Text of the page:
“What Does DNA Tell Us About Race?”
with Troy Duster, New York University
- Categories: Lectures
- Event posted: Feb. 5, 2008
- Last updated: Sept. 16, 2014
- Thursday, Feb. 21, 2008, 7:30 p.m.
- Dole Institute of Politics, KU campus, Lawrence
- Cost: Free
- Age limit: All ages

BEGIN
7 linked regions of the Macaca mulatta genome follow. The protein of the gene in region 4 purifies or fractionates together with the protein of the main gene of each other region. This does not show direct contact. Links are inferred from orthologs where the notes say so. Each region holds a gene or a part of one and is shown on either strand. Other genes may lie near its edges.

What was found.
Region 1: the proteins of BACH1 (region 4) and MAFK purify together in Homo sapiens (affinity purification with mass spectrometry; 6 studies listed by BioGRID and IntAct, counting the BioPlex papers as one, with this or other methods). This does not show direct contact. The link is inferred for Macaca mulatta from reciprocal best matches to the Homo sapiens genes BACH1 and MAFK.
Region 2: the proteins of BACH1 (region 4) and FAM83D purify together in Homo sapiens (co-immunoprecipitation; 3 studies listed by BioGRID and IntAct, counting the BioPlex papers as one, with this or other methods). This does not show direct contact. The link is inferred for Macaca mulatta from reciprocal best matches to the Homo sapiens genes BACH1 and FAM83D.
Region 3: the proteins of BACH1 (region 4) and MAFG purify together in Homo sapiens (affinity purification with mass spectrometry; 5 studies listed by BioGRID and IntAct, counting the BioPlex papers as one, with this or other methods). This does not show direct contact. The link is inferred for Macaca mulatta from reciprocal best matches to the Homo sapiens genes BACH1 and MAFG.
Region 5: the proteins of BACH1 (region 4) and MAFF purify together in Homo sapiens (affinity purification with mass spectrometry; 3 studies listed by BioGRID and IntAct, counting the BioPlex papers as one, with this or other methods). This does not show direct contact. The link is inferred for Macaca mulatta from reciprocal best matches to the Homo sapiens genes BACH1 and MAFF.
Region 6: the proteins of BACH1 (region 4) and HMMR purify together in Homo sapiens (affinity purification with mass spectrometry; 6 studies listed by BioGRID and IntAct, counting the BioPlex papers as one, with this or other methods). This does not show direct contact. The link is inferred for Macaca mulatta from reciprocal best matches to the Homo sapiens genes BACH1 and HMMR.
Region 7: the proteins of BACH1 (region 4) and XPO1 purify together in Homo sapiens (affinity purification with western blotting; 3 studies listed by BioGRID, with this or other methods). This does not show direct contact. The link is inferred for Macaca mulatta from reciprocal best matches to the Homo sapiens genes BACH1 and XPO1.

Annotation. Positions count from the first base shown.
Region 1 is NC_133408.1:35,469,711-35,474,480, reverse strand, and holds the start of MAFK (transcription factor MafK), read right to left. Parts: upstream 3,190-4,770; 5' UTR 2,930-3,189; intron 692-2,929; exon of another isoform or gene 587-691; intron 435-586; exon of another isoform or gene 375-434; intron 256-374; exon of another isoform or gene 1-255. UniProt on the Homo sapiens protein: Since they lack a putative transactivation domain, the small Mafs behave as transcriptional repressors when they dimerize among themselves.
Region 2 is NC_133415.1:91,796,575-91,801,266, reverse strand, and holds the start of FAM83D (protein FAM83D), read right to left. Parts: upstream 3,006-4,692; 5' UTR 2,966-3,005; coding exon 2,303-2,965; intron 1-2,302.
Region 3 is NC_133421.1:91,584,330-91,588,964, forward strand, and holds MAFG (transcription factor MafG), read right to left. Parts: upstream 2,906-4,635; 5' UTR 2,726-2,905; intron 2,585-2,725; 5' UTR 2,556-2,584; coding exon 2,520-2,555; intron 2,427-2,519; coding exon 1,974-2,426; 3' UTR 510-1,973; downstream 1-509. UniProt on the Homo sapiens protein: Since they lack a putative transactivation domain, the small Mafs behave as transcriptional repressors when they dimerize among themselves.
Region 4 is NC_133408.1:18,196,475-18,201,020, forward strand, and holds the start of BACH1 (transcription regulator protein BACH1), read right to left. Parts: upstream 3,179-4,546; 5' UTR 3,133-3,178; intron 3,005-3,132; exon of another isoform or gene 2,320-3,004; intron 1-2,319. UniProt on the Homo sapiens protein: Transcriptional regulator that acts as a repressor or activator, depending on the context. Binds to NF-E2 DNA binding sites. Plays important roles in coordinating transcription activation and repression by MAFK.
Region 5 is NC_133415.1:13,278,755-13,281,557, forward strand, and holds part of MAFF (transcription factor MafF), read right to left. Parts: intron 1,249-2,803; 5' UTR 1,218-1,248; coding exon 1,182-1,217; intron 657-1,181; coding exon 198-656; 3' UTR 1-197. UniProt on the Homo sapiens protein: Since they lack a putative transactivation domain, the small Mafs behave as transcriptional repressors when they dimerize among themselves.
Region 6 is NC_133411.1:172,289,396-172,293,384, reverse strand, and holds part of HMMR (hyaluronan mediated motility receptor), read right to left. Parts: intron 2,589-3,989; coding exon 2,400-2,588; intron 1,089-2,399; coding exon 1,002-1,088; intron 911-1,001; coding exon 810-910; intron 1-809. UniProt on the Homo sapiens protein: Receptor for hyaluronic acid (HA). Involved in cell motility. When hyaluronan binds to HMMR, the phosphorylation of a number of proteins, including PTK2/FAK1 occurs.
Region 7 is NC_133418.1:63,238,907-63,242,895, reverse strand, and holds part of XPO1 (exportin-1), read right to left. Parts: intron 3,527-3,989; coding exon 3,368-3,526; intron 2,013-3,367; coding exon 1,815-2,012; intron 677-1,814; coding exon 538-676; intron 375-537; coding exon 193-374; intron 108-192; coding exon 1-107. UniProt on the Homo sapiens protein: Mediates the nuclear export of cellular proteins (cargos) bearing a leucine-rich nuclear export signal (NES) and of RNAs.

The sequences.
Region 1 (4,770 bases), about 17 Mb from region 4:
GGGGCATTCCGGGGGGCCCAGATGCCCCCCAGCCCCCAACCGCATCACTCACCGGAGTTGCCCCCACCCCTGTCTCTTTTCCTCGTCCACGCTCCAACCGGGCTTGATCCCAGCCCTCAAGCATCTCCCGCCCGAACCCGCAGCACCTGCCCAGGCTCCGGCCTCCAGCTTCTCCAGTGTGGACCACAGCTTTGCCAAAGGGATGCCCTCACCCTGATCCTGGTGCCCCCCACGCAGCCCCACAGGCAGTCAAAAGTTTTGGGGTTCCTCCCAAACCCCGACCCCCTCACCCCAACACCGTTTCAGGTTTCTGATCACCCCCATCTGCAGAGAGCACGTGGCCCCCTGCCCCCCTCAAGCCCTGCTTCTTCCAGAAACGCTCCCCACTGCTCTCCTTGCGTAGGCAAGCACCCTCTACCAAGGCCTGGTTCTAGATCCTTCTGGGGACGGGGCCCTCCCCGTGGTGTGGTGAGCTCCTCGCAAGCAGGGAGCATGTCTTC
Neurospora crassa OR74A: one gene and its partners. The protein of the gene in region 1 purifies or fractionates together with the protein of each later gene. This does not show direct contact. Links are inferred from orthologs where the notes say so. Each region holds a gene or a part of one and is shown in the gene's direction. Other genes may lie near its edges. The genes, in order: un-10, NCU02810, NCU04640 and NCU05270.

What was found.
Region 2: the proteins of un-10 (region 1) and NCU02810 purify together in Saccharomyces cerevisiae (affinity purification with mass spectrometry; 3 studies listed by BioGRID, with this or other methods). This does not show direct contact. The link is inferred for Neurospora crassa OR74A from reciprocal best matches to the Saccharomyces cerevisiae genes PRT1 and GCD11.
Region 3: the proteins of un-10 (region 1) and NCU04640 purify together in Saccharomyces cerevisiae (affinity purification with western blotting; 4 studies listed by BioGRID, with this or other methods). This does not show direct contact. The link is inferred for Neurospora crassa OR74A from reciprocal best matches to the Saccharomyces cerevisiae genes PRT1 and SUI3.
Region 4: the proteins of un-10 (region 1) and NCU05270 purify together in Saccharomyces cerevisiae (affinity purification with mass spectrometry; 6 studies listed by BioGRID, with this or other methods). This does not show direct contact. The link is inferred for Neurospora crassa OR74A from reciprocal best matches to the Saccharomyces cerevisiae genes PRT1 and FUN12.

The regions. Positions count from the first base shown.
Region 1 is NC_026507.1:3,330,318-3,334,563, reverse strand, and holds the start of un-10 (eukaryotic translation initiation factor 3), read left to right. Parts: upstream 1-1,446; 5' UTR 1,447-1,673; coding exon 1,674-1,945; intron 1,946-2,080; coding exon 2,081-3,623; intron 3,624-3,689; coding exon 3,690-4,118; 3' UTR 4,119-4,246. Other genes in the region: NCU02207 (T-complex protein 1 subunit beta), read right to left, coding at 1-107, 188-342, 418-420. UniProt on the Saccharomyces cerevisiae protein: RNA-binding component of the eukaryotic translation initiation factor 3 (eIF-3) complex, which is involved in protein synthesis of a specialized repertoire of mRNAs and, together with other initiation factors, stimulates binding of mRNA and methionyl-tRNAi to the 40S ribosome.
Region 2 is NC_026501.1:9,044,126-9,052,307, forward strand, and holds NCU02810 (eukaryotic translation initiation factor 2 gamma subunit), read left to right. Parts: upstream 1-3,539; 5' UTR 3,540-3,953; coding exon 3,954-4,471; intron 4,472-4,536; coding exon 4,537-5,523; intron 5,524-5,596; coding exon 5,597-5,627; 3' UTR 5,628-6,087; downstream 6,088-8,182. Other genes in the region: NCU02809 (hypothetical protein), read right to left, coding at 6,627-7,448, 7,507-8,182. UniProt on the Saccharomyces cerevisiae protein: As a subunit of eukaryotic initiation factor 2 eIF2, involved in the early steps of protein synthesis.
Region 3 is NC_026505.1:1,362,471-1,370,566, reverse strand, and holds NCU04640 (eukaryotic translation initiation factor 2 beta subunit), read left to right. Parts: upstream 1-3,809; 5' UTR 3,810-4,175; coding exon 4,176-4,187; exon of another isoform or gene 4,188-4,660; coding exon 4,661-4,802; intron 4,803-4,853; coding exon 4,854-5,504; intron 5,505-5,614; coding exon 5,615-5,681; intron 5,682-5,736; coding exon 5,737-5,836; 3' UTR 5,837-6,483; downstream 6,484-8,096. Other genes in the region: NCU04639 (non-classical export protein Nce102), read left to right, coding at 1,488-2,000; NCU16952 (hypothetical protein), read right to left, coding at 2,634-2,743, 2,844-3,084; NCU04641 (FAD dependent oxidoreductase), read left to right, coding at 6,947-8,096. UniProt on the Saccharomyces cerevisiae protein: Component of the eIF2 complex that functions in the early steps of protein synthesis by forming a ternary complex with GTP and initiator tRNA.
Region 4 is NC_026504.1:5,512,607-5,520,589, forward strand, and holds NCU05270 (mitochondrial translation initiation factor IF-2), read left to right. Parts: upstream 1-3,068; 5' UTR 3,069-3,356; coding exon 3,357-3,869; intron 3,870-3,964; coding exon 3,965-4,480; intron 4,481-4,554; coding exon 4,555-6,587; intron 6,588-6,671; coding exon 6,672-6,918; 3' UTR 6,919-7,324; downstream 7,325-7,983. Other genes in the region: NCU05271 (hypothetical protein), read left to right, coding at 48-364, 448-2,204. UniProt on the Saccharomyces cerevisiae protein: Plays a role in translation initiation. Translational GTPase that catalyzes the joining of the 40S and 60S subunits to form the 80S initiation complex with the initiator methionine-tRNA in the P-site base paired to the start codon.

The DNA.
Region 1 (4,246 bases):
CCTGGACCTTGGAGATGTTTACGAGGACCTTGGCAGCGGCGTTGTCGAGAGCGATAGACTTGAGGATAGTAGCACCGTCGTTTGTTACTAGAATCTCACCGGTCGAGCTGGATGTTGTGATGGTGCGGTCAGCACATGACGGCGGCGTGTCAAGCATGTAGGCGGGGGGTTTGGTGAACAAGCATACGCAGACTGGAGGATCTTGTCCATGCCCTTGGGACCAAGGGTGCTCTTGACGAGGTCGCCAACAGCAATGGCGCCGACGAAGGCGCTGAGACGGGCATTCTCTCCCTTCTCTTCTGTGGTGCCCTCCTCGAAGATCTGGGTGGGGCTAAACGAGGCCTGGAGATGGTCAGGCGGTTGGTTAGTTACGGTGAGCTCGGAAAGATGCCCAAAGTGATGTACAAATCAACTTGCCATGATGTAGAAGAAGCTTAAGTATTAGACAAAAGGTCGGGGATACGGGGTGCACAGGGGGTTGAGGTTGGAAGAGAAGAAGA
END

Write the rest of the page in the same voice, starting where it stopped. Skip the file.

The Dole Institute of Politics at the University of Kansas will mark Black History Month with two programs featuring leading African-American scholars.Randal Jelks will present the 2008 Langston Hughes Lecture, "Rediscovering the Life of a Black Religious Intellectual: Benjamin Elijah Mays in the Making of the American Civil Rights Movement." The program will begin at 5:30 p.m. Tuesday, Feb. 19, at the institute and is co-sponsored by the Langston Hughes Committee and the American Studies Program.Medical sociologist Troy Duster will present "What Does DNA Tell Us About Race?" Duster's program will examine the biological and social realities of race in America. The program will begin at 7:30 p.m. Thursday, Feb. 21. A book signing will follow."Both Dr. Jelks' and Dr. Duster's research help us better understand the vital intersection of race and politics. We're fortunate to have them both at the Dole Institute," said Jonathan Earle, interim director of the institute.Jelks is the Langston Hughes Visiting Professor of American Studies at KU. He is a professor of history and director of the African and African Diaspora Studies Program at Calvin College. His research focuses on African-American religious, urban and civil rights history. He is the author of "African Americans in the Furniture City: The Politics and Respectability and the Civil Rights Struggle in Grand Rapids, Michigan."Duster is a professor of sociology and director of the Institute for the History of the Production of Knowledge at New York University. He has been chair of the advisory Committee on Ethical, Legal and Social Issues for the Human Genome Project and was past-president of the American Sociological Association in 2004-05. Duster is the author of "Backdoor to Eugenics" and "Whitewashing Race: the Myth of a Color-Blind Society." Duster, the grandson of famed civil rights and anti-lynching advocate Ida B. Wells, grew up in a family dedicated to hard work and equal rights.A book signing will follow Duster's lecture.